by: Randy Hall
Leadership is like magic. It’s reserved for the legendary few who are gifted with the secrets of being able to inspire others and stir something in them that mystically changes those people forever. Simply being in the presence of one of these gifted leaders can profoundly affect anyone lucky enough to be in the same room. OK, so I’m exaggerating a bit but many of us actually do look at leadership in a similar fashion. It’s simply not true.
Leadership is a choice and a series of capabilities that improve with knowledge, practice and focus. Just like any other skill or expertise we develop. Are there people who are innately good at it?… of course, again like any other skill. But people who don’t find that it comes naturally can still work, learn and practice to the point where they become solid, proficient leaders who make an incredible amount of difference on a daily basis for the people and organizations they lead. There’s a tremendous number of opinions out there about what capabilities make a good leader. I’ve covered a few of them below that I’ve seen set leaders apart from those who simply supervise or manage.
They understand human behavior change and what causes it
Every day I watch managers tell people what to do. If that person doesn’t comply, they tell them again, a little harder and then if they still don’t comply, they threaten them or just continue to increase the volume or frequency of their instructions. People who operate this way simply don’t understand how and why people shift behavior and how to help an individual do something different tomorrow than they did today to be more productive, effective and successful. Telling is only useful if the lack of information is what’s holding someone back. If someone wants to do something and doesn’t know how, telling works. If they don’t agree with the directions, find the task valuable or they simply think other things are more important, telling them they should has little or no impact. Maybe I even do agree with the task but I have a different set of habits or patterns that currently govern my actions. I might agree that being more organized or getting to the gym every day is a good thing but I have habits or internal thoughts that cause me to do other things. Why do we have a sense that telling someone to work out more probably won’t change their patterns but believe that at work we can tell someone to be more organized and think that because we are “at work” or because we are “in charge” that human behavior will now suspend all of the rules it follows and bow to our authority? Human behavior change follows some pretty predictable paths in most cases and understanding what drives change in most individuals is critical if you are going to be a great leader.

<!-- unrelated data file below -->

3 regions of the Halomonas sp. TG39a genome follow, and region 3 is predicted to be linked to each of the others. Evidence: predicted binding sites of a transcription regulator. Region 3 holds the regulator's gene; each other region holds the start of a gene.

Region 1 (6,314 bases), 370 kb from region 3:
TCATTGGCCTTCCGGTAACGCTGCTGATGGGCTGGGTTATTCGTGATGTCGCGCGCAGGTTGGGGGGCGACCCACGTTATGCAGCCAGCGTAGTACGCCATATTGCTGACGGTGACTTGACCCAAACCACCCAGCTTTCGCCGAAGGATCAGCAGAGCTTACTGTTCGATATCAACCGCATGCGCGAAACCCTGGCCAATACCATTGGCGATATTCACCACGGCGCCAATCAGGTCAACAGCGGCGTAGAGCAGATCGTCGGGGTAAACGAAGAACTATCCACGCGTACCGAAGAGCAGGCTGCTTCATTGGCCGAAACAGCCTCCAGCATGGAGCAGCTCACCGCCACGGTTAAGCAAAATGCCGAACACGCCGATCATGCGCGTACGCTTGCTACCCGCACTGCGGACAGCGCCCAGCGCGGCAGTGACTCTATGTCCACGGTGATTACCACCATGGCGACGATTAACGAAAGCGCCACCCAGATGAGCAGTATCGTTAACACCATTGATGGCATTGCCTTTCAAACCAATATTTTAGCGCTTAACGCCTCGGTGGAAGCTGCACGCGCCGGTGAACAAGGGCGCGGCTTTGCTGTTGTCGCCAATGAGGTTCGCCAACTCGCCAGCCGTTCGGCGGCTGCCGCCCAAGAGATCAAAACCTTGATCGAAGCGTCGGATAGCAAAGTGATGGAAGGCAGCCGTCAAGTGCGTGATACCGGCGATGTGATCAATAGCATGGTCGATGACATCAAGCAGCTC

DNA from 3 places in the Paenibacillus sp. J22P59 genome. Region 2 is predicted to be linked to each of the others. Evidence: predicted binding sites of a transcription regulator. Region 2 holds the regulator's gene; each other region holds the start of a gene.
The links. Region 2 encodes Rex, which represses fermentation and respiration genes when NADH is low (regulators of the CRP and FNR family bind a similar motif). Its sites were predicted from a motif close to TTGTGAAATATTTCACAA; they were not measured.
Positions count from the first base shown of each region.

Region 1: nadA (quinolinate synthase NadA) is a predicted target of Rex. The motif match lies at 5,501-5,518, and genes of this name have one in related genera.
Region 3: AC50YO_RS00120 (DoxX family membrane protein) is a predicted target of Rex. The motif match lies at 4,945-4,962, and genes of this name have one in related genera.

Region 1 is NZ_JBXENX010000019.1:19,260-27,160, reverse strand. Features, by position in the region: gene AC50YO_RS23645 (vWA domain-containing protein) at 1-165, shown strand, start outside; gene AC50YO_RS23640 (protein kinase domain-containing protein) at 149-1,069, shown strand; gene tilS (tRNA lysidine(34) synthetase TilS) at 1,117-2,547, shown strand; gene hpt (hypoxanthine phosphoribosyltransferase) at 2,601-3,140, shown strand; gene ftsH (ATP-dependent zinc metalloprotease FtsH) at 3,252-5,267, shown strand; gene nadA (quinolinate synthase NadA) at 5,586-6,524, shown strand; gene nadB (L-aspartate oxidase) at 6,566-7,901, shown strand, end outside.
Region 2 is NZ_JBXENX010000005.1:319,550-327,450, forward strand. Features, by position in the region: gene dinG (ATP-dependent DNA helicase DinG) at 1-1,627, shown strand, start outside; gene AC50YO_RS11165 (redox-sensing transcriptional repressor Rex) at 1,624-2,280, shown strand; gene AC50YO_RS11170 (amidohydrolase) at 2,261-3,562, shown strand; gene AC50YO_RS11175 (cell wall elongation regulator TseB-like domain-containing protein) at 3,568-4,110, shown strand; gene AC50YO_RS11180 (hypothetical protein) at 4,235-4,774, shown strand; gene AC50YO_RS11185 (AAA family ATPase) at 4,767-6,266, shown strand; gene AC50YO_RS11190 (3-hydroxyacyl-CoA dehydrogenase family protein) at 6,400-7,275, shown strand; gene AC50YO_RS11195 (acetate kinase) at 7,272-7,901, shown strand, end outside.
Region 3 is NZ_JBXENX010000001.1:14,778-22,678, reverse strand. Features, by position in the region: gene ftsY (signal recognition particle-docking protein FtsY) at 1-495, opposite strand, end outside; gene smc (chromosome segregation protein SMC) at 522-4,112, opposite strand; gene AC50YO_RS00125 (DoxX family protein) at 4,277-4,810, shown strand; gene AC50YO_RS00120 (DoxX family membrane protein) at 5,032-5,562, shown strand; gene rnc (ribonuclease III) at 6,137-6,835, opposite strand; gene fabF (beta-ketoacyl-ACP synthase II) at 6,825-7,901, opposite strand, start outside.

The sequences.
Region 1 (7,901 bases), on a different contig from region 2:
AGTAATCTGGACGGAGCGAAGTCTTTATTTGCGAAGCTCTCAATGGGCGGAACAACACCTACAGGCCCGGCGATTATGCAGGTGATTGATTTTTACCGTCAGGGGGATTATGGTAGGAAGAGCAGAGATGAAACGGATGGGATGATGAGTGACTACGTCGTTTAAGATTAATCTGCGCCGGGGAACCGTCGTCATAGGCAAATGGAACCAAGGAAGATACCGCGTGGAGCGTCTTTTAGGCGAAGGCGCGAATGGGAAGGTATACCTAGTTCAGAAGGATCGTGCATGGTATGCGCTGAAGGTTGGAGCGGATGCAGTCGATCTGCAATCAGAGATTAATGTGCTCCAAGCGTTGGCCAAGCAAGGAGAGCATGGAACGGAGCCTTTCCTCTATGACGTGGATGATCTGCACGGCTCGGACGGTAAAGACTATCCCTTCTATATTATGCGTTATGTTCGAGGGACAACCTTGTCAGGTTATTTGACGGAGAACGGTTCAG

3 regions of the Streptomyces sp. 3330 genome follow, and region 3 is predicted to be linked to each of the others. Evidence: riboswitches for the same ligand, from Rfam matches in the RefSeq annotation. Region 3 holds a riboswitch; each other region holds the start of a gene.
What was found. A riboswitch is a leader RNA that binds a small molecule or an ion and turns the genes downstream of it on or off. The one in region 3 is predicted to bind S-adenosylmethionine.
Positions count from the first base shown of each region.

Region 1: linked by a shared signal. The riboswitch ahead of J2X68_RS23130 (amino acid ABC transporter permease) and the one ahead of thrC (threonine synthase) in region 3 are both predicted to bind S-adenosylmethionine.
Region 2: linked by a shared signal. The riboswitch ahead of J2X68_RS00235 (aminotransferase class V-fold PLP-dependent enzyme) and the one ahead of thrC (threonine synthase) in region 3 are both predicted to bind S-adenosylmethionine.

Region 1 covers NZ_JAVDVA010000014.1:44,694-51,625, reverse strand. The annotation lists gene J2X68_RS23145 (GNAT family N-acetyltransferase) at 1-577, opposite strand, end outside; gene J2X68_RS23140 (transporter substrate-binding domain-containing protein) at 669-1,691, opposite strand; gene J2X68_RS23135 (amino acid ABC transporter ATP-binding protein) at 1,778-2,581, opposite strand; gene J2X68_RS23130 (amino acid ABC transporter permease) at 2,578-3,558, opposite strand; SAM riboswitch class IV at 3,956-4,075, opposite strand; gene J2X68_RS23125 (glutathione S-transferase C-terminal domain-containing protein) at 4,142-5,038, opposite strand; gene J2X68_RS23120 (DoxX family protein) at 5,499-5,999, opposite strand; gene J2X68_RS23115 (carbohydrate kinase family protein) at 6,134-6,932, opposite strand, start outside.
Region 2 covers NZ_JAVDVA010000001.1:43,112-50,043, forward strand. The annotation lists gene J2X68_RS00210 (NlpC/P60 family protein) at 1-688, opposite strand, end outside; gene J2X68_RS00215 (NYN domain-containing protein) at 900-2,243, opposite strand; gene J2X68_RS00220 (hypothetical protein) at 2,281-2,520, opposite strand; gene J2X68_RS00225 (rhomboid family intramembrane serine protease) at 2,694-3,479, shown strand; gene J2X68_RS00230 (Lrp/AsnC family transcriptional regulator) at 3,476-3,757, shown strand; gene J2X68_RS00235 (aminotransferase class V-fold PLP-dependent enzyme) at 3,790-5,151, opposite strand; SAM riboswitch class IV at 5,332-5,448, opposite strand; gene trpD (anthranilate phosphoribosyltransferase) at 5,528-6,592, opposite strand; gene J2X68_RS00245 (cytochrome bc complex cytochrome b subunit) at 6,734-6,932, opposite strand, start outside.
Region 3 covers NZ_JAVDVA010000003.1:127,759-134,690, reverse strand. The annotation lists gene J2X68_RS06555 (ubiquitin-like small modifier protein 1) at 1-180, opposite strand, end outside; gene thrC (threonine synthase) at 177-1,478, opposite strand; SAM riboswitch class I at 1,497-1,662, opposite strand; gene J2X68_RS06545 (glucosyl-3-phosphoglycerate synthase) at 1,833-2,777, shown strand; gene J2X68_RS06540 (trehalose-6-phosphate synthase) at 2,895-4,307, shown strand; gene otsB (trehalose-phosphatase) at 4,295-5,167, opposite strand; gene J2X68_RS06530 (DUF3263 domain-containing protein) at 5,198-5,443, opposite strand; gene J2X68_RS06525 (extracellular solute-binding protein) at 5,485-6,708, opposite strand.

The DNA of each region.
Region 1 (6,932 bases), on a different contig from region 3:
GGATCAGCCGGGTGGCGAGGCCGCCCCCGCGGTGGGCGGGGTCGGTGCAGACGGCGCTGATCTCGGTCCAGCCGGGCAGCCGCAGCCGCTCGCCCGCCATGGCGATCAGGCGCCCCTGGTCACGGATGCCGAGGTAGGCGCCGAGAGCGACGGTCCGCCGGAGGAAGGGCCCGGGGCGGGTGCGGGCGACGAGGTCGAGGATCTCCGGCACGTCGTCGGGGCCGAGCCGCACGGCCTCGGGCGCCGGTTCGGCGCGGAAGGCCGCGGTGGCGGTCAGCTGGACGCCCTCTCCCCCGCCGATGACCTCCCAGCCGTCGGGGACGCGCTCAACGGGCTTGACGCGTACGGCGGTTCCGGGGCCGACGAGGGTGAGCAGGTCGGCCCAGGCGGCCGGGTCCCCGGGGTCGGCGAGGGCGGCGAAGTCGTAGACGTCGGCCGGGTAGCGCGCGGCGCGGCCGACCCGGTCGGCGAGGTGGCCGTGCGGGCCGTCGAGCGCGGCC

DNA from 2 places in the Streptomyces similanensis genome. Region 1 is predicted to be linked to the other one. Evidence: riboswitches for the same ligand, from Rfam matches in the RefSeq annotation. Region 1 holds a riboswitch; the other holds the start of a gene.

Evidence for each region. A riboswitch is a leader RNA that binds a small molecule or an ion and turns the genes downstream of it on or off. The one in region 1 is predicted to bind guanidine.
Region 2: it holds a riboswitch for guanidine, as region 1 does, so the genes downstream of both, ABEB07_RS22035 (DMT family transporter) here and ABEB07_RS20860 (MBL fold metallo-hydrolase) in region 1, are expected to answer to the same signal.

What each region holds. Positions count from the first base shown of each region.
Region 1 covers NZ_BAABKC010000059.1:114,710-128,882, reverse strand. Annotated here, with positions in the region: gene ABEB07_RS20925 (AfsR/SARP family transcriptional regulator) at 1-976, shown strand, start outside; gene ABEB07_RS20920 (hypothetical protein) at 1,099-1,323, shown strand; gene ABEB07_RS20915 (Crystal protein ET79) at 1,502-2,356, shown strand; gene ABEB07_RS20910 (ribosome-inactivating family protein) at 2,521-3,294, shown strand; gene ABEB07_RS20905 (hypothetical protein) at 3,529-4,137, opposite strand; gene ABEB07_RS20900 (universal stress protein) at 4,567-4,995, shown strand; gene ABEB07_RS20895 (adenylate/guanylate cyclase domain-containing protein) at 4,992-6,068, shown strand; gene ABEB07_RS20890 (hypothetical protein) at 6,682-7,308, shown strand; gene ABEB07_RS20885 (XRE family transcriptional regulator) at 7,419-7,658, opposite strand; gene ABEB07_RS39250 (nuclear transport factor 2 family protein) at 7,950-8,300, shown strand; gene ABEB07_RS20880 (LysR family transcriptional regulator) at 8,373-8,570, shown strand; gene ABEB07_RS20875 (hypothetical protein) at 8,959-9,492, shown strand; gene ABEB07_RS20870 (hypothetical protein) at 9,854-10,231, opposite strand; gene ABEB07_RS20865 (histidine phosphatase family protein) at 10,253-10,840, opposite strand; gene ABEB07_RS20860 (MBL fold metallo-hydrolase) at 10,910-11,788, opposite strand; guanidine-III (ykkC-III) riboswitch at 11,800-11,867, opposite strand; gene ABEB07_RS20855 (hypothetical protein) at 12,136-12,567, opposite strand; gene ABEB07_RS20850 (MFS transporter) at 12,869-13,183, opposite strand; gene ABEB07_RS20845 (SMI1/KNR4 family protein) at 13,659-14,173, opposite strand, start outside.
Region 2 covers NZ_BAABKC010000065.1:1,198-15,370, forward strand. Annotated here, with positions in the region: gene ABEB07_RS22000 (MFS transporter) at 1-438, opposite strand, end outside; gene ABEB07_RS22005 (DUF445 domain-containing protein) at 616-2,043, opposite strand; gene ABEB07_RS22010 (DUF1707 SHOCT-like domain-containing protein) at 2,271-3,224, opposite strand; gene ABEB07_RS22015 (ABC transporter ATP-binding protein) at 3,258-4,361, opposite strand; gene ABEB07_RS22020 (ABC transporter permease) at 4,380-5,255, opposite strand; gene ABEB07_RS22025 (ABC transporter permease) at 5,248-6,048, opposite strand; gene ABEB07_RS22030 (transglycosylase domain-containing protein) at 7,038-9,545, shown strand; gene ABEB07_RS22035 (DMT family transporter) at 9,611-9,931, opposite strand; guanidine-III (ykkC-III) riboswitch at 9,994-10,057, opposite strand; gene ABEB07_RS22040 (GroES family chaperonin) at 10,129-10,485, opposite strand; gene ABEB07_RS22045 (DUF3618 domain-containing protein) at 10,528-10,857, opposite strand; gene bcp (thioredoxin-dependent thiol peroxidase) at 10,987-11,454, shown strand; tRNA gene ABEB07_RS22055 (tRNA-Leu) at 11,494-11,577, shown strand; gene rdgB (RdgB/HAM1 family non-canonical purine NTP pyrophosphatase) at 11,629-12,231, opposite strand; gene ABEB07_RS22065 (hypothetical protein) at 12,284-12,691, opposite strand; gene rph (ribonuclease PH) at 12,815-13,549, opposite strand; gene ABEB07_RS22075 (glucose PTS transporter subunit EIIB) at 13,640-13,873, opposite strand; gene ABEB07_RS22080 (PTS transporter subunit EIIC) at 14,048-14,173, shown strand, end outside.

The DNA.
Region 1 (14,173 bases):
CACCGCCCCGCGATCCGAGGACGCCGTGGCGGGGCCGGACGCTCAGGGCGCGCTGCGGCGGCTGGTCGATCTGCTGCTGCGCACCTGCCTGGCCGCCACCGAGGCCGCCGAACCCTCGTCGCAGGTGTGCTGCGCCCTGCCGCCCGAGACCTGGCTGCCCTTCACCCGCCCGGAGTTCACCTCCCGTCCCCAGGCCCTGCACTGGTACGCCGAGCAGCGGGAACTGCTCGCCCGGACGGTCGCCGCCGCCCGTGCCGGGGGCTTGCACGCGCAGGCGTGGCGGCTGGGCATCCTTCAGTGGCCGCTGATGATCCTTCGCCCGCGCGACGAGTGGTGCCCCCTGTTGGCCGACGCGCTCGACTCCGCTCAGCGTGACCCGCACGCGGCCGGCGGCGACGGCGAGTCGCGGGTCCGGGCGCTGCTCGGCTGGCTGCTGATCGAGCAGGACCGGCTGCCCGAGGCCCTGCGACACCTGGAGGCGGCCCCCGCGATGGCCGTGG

They can build a culture of accountability
Most managers say that they want their teams to be more accountable and take more responsibility for solving problems, innovating, and feeling a sense of ownership for the outcomes. If I ask managers what steps they have to take to make that happen consistently on their team, generally the answers are more like guesses than a repeatable process that works. Part of what’s necessary here is the learning around the value of compliance vs. the value of commitment. Leaders have to choose which one they value more and then learn the process to make that happen. Many would-be leaders say they want commitment from their team but struggle as we go through the steps for creating that because it means they have to learn to lead through influence rather than control. Giving up control for something much better can feel difficult and risky to many managers because control is what got them here and they aren’t willing to take some risk to get to the next level of leadership. Also, for many people, control feels pretty good, I tell people to do things and they go do them. Sometimes people feel a great deal of satisfaction in their ability to make things happen, even if they ultimately could make better and bigger things happen by making a shift.
They understand and can execute each stage of the talent pipeline
Getting and keeping amazing people on your team doesn’t just happen by accident and most of the research indicates that people leave an organization because of their boss more than any other factor. A recent study even indicated that about a third of employees would take a pay cut to have their immediate supervisor replaced. The talent pipeline is recruiting, selection, onboarding, developing and maximizing. Knowing what the successful steps are during each phase of the process and how to execute them well builds a very strong foundation for getting the right people on the team and helping them develop to reach their full potential.
These are just a few of the capabilities that you can watch great leaders consistently exhibit. They have learned what works, how to be proficient at the behaviors that are successful and they practice every day to improve their ability to execute. Leadership isn’t an accident. There are certainly a small group of people that come by some of these skills naturally but for the rest of us, learning and hard work can get us as as far down the leadership path as we are willing to travel.
About the Author
Randy Hall, has worked with organizations of all sizes, from Fortune 25 businesses to small and midsize organizations, to help them effectively execute change, develop leaders, engage employees, and reach their full potential as a business.
Article source: http://www.pmhut.com/building-leadership-capability
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